My intention here is to try to capture some of the best practices, best methods and general good housekeeping tips to harness most from a test lab. A happy test lab is key to success of test-case-execution and here are some things which you can employ to make your lab happy. These are not in any order but feel free to ask back incase it appears fragmented.
Five Things towards a Happy Test Lab
Continue reading “Five Things towards a Happy Test Lab”
As software testers, we have to find faults in our own creations. Even though its lot of fun and a lot more sadistic pleasure to send a RED report every week to management on how buggy our own software is, we can’t be holding on to it till eternity. This is more of a problem for software managers like me then what I was few years back, a Test engineer. Somehow it never occurred to me as a Test Engineer that all my RED reports are actually not a good news to my manager and nor to company in general.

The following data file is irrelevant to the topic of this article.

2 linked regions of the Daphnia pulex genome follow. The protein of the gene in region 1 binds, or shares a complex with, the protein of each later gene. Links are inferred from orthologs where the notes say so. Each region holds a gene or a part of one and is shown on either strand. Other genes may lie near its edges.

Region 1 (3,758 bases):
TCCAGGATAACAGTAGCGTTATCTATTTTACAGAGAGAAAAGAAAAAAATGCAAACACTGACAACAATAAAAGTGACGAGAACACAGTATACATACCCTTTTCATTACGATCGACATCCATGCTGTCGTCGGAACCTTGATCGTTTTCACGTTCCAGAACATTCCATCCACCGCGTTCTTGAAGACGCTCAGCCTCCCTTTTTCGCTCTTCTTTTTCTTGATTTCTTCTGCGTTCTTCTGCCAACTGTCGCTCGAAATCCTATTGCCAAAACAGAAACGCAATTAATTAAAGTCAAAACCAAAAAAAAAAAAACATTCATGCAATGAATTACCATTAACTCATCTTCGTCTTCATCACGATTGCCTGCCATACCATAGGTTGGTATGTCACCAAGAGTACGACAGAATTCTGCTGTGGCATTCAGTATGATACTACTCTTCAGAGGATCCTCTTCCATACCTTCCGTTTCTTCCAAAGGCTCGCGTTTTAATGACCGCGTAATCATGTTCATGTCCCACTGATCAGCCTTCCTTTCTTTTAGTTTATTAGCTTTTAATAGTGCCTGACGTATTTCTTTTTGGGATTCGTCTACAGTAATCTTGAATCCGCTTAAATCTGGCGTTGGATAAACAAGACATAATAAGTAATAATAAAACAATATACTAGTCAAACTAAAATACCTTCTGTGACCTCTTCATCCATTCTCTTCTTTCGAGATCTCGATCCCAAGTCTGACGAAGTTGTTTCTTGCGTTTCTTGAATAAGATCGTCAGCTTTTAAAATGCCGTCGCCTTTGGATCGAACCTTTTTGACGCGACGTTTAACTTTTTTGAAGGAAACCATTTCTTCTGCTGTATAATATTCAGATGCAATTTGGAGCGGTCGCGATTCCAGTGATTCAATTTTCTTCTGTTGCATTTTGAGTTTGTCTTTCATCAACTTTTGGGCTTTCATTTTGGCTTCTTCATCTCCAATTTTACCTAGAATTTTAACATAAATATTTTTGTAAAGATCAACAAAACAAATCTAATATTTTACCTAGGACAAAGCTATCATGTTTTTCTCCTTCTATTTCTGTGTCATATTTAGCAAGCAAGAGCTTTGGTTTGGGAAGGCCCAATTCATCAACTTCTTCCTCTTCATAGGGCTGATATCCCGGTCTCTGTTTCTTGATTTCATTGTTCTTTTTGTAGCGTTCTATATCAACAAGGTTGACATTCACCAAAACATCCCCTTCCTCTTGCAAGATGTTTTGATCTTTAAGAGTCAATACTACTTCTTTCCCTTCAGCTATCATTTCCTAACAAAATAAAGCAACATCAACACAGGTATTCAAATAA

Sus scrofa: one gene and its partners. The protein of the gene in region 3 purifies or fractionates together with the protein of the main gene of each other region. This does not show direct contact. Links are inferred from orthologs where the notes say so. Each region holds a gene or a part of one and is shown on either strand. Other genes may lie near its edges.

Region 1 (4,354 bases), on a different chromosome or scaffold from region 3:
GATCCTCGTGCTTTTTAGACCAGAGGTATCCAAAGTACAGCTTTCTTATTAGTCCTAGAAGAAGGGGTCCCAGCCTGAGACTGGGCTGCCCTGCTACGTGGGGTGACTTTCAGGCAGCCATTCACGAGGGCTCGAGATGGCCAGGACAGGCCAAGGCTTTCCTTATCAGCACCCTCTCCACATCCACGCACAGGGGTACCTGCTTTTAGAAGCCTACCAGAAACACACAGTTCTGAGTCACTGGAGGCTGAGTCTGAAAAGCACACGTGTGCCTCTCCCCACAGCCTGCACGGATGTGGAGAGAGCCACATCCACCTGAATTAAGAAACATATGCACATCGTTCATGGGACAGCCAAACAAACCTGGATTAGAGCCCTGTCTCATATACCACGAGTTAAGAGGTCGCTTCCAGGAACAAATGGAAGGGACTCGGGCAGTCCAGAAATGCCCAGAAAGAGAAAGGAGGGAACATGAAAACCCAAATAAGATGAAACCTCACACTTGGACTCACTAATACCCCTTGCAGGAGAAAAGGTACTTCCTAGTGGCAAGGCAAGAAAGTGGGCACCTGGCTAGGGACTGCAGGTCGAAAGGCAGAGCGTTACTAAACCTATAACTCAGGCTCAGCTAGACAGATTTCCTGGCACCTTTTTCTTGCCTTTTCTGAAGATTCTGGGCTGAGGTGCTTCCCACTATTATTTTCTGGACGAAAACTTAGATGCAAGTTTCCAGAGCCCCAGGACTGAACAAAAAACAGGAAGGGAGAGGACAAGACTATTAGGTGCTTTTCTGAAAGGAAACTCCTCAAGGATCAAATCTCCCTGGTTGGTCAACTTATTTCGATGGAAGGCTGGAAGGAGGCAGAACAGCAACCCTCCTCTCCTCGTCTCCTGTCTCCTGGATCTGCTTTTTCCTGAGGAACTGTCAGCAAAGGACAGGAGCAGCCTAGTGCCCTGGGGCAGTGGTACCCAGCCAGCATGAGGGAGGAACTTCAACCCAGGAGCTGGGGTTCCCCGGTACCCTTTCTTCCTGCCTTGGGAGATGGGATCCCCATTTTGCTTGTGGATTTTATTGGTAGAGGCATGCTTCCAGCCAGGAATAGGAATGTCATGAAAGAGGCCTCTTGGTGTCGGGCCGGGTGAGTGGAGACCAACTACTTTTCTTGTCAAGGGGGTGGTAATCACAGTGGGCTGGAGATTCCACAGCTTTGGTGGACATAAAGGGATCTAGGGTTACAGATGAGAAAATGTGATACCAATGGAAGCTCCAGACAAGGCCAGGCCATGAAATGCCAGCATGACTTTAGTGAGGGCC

So as we like it or not, there is a time when there are very few bugs which deem a fix and we have to ship the product. Once a version is shipped, the whole game reverses. The same shortcomings which looked so much on the face are now ‘Known Issues’ or ‘Cosmetic’ and suddenly the average test engineer Mr. Joe starts to take full ownership, the same feature which he scoffed at since it was sort of developed by someone else is now something which he blessed. Any fault which gets reported later is looked at with suspicion and an explanation is tried then gladly logging them in the ‘Bug Reporting System’. Over time, the whole problem of maths-n-science and of finding logical bugs becomes a OB (Organizational Behavior) and psychology thing. What is now happening is that a tester has started to love his product too much and not able to see faults.
Continue reading “Dont love your product too much, rather hate it”